Because the beaver isn't just an animal; it's an ecosystem!

The Martinez Beavers

“It’s an ugly creature. But it may kiss my ring if it likes”

Share the beaver gospel!

Alberta and Saskatchewan have at least two of the smartest beaver researchers in the world, massive collective beaver intelligence, and easily the most beaver-dissertations generated anywhere. Still they hate beavers with a fiery passion. I’m not sure why. Maybe there was a nasty voyageur incident in their past. But Dr. Hood can prove that beavers dams are the only areas that have water during drought, Dr. Westbrook can prove that beaver dams are the only areas that don’t flood in heavy storms, and a student can film beavers tap dancing to the hallelujah chorus, and it doesn’t matter. Alberta and Saskatchewan still hate beavers.

 Look to the beaver for flood prevention

When the rain hit Kananaskis Country, Alta., last June, unleashing a torrent of water and flooding dozens of communities, it washed out a large beaver dam being monitored down in the valley.

 But several others remained intact and even stored water.

 “For the majority of the event, we actually had a lot of storage in the system,” said Cherie Westbrook, an associate professor in wetland ecohydrology at the University of Saskatchewan who’s been studying beavers in the Sibbald area of Kananaskis since 2006. “There was actually quite a lot of ability to retain the flood waters and slow them down as they were moving down the valley bottom.”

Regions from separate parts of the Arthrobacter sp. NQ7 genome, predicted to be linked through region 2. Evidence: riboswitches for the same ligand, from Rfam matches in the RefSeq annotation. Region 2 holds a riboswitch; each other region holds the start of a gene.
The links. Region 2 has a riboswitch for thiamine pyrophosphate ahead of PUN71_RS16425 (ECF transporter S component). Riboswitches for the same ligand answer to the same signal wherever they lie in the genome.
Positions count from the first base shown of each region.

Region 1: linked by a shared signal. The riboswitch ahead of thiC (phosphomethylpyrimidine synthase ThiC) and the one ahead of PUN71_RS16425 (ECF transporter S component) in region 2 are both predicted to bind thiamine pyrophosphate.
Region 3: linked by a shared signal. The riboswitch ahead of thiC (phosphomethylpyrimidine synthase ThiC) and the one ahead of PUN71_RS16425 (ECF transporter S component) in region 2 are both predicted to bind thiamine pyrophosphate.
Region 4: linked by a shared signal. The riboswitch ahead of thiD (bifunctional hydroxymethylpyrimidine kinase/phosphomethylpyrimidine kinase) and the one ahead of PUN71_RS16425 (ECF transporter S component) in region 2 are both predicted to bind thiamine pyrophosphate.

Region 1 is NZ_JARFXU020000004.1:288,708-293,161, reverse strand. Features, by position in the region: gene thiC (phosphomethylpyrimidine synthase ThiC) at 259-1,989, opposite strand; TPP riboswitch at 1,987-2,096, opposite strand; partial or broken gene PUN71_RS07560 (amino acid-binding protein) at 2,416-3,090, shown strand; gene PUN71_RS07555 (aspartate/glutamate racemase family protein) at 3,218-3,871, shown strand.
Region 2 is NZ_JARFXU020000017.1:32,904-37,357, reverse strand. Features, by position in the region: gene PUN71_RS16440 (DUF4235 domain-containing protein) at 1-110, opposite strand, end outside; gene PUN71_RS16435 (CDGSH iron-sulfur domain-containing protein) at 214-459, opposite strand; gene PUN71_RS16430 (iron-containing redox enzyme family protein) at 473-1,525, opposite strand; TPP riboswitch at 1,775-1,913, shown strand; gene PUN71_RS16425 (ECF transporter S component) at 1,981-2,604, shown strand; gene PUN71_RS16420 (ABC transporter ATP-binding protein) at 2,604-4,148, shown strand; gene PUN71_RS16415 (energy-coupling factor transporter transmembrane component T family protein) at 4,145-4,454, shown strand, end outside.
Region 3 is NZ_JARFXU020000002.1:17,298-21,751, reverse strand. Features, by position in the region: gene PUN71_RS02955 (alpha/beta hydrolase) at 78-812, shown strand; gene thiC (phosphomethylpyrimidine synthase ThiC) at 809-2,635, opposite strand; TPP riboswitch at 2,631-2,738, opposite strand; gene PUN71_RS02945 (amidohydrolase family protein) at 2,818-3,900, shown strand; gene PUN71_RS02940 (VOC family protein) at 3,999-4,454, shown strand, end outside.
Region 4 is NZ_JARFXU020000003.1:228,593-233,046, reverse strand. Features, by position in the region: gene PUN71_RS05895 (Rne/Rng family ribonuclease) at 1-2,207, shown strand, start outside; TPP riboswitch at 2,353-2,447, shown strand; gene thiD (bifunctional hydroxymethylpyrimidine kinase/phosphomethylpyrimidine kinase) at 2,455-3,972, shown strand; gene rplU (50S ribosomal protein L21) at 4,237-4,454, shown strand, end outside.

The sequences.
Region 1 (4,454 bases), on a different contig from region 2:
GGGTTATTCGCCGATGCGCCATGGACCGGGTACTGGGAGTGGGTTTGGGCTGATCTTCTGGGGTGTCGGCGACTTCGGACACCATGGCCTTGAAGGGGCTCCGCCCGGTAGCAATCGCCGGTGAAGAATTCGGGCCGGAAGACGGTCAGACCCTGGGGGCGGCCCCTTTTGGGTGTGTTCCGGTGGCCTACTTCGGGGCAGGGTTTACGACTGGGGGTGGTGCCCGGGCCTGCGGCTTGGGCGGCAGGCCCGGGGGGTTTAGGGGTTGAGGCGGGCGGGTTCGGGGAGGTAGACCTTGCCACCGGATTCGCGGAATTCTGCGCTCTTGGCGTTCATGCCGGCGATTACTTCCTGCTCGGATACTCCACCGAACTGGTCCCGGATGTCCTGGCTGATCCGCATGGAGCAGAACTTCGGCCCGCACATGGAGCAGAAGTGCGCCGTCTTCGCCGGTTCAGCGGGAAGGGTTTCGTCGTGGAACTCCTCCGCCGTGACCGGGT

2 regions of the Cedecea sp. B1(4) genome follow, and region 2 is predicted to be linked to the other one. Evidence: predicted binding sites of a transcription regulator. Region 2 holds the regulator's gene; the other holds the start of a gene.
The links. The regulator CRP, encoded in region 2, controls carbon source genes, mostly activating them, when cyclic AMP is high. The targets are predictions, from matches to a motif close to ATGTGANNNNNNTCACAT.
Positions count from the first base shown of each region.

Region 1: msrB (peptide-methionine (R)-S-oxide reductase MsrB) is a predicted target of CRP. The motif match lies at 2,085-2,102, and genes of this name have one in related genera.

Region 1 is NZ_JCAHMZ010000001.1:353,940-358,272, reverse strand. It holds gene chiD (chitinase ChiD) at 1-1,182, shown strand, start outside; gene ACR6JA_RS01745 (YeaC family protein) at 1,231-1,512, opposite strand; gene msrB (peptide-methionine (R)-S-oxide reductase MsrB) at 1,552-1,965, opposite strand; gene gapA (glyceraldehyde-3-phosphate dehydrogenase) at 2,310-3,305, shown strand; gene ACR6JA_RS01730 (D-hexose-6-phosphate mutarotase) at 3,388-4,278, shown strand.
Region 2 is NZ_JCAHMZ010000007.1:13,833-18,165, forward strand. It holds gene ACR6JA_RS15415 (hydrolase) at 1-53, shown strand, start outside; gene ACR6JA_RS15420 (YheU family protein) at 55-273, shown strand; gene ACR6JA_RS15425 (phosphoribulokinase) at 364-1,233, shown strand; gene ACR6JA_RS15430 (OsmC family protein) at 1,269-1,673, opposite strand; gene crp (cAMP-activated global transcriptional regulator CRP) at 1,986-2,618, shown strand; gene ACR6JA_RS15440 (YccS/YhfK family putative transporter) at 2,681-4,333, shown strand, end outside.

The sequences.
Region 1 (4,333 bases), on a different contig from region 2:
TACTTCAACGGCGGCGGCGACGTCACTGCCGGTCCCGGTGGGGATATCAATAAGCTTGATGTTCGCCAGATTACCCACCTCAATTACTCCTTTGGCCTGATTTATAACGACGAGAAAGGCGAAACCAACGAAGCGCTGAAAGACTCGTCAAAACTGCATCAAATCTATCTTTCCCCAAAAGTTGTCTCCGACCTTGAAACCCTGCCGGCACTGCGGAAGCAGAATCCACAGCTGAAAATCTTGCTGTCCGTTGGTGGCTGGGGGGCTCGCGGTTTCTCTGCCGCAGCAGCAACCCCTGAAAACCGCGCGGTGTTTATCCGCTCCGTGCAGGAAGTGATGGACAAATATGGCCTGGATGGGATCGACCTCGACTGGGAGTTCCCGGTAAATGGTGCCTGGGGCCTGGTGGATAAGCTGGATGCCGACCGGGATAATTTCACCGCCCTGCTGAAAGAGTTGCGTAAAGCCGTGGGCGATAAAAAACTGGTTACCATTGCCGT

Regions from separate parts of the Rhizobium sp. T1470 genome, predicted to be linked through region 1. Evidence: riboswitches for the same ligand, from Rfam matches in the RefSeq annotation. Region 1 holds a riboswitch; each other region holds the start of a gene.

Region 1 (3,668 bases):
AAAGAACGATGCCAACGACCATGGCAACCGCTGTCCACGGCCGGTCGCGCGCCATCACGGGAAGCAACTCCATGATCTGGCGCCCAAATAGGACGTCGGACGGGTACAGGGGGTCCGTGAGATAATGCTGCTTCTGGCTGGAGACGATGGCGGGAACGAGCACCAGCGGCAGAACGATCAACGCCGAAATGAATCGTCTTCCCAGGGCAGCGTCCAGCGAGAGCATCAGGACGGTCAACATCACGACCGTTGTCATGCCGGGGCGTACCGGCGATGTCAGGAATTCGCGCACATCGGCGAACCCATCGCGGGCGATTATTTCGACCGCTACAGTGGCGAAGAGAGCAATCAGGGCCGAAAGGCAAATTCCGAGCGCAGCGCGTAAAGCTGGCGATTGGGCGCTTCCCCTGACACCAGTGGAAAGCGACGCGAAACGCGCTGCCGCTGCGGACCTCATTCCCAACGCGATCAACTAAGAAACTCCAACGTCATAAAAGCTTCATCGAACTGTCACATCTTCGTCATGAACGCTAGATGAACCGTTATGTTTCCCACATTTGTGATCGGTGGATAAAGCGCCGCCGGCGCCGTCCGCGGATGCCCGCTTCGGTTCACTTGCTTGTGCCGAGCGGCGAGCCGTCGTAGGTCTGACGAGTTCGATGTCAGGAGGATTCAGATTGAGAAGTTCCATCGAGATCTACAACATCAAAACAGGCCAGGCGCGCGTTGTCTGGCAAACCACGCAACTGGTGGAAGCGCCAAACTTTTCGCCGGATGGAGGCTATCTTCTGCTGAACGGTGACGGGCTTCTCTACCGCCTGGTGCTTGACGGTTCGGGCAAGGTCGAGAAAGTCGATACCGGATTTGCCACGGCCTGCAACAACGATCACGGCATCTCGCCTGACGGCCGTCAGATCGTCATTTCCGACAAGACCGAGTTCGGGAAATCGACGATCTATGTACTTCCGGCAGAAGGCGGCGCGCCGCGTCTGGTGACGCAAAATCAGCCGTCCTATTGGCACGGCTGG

Her team, including some university students, ended up getting trapped in the field when the deluge hit. But they learned a lot about how beavers could help in a flood.

 “Beaver ponds were pretty empty prior to the event happening,” Westbrook said. “The larger one, the one most downstream, became overwhelmed with water and it ended up blowing a 10-metre section of it out so we had some flooding, but not massive flooding.” Flooding was much worse in other southern Alberta areas, making the 2013 event the worst natural disaster in Canadian history.

 Oh my goodness, the area  has been the site of research that proves beavers mitigate flooding AND drought. Hmm, the two things that we know will happen as our climate changes. I wonder if they’ll start to look at beaver differently – this multipurpose solution with paws. Will there be “Come to beavers” meeting soon?

Don’t hold your breath.

As the Alberta government looks at ways to mitigate against future floods, focusing on infrastructure such as diversion canals and dry dams, scientists suggest the province should also consider nature’s top engineer: the beaver.

 But Nikki Booth, a spokeswoman for Alberta Environment, says the province isn’t considering any natural solutions.

 “We’ve been focused on flood mitigation through infrastructure,” she said. “The nature piece and beavers specifically have not come up.”

No No No, says the minister of the environment. We don’t need beavers. We need bigger drains! Wider gutters! More concrete! Beavers are icky.

I’m starting to think we don’t need any more scientists or research to prove that beavers are good for water or salmon or birds. It’s been done. Well done. Stick-a-fork-in-it done. What we need is more ‘convincers’. People who can change minds one argument at a time, neighbor by neighbor by neighbor, fisherman by fisherman, one service club after another.

What we need is  a million Worth A Dams.

Three restoration

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